Patient 3 presented to the Immunology clinic at age 42 with a few years history of recurrent infection, thrombocytopenia, and granulomatous lung lesions. She developed recurrent pneumonia leading to five hospitalizations in two years. She also suffered from diarrhea for >10 years with biopsy showing inflammatory disease with ileitis and colitis. Laboratory data revealed hypogammaglobulinemia (IgG 329 mg/dL, IgA 15 mg/dL) and absent responses to tetanus and pneumococcal vaccination. She received an initial dose of IVIG with immediate transition to SCIG. While on approximately 270 mg/kg of SCIG, she maintained her IgG level >1000 mg/dL and had significant improvement in her infection frequency and severity. Her bowel disease waxed and waned, requiring immunosuppressive therapy. In contrast to the preceding cases, this patient was placed on SCIG early on in her disease course and did very well despite multiple co-morbid conditions that could potentially interfere with IgG metabolism and maintenance of therapeutic levels. Because of her early transition to SCIG, we cannot definitively conclude that SCIG was superior to IVIG and only that her clinical course was benefitted by the early addition of SCIG replacement.


The humoral immune deficient patients with co-morbid bowel disease in our case series have shown clinical and serologic improvement while on SCIG replacement therapy. This suggests that the pharmacokinetic studies performed in the past translate into clinical practice and that there is more to be explored with regards to the effects of co-morbid conditions on the clearance of IgG. Limitations of this study include small patient sample, retrospective design, and potential therapeutic bias. In addition, the conversion from IVIG to SCIG was not 1:1, given the retrospective nature of this review and the initial dosing recommendations that SCIG be given at 137% of the IVIG dose [8]. Concurrent treatment of underlying enteropathy may also play a role in improvement of IgG levels in some cases. The final decision of using SCIG versus IVIG remains based on an important discussion between the patient and physician, considering multiple factors not limited to cost, patient preference, convenience, compliance, and co-morbid disease. Further characterization of the effects of co-morbid conditions on IgG replacement will be critical to providing improved and informed patient care.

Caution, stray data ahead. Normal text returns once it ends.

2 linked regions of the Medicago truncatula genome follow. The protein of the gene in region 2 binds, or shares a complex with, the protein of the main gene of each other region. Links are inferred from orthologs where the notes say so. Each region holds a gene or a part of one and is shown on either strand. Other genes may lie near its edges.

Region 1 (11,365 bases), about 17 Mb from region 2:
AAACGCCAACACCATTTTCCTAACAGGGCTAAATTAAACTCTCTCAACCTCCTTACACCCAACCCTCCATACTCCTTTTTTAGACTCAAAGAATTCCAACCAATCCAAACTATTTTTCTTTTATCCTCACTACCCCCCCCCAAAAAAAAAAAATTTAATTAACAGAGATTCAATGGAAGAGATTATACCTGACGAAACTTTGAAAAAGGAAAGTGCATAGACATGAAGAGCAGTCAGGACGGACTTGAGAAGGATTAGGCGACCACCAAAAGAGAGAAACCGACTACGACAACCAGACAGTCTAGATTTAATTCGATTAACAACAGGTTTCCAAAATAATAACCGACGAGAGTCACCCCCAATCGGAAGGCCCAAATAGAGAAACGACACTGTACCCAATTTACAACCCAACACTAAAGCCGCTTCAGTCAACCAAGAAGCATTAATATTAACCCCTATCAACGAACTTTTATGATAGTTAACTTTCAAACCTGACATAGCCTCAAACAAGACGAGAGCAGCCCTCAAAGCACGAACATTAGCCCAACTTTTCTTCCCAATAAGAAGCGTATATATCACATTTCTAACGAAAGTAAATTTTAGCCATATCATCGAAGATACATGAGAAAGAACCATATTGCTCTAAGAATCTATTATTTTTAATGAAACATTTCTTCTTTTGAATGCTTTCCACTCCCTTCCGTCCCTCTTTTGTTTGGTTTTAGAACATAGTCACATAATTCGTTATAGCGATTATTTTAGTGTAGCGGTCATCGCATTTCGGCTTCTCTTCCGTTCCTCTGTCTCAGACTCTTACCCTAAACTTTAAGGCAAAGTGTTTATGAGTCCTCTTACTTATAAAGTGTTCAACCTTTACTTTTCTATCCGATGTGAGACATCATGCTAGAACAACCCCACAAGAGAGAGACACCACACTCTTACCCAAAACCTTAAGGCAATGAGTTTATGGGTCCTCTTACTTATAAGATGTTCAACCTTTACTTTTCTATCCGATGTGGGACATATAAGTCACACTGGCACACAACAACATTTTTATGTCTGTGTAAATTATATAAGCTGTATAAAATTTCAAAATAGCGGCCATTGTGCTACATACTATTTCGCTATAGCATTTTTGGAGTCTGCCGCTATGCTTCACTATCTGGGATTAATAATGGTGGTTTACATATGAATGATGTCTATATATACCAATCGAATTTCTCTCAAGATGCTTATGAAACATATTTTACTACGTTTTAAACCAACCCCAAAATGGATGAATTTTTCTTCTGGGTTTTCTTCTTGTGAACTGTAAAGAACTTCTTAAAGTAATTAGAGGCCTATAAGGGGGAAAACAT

Conflict of interest

: The authors have no conflicts of interest to disclose.


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  8. Ochs HD, Gupta S, Kiessling P, Nicolay U, Berger M, et al. (2006) Safety and efficacy of self-administered subcutaneous immunoglobulin in patients with primary immunodeficiency diseases. J Clin Immunol 26: 265-73. [Crossref]

Editorial Information


Andy Goren
University of Rome "G.Marconi"

Article Type

Case Report

Publication history

Received date: June 21, 2015
Accepted date: July 25, 2015
Published date: July 28, 2015


©2015 Shah SN. This is an open-access article distributed under the terms of the Creative Commons Attribution License, which permits unrestricted use, distribution, and reproduction in any medium, provided the original author and source are credited.


Shah SN, Todoric K, Tarrant TK (2015) Improved outcomes on subcutaneous IgG in patients with humoral immunodeficiency and co-morbid bowel disease. Clin Case Rep Rev 1: doi: 10.15761/CCRR.1000149

Corresponding author

Teresa K. Tarrant

Associate Professor of Medicine and Microbiology and Immunology, University of North Carolina School of Medicine, Division of Rheumatology, Allergy & Immunology, Thurston Arthritis Research Center and Lineberger Comprehensive Cancer Center, 3300 Manning Drive CB #7280, Chapel Hill, NC 27599, Tel: (919) 843-4727.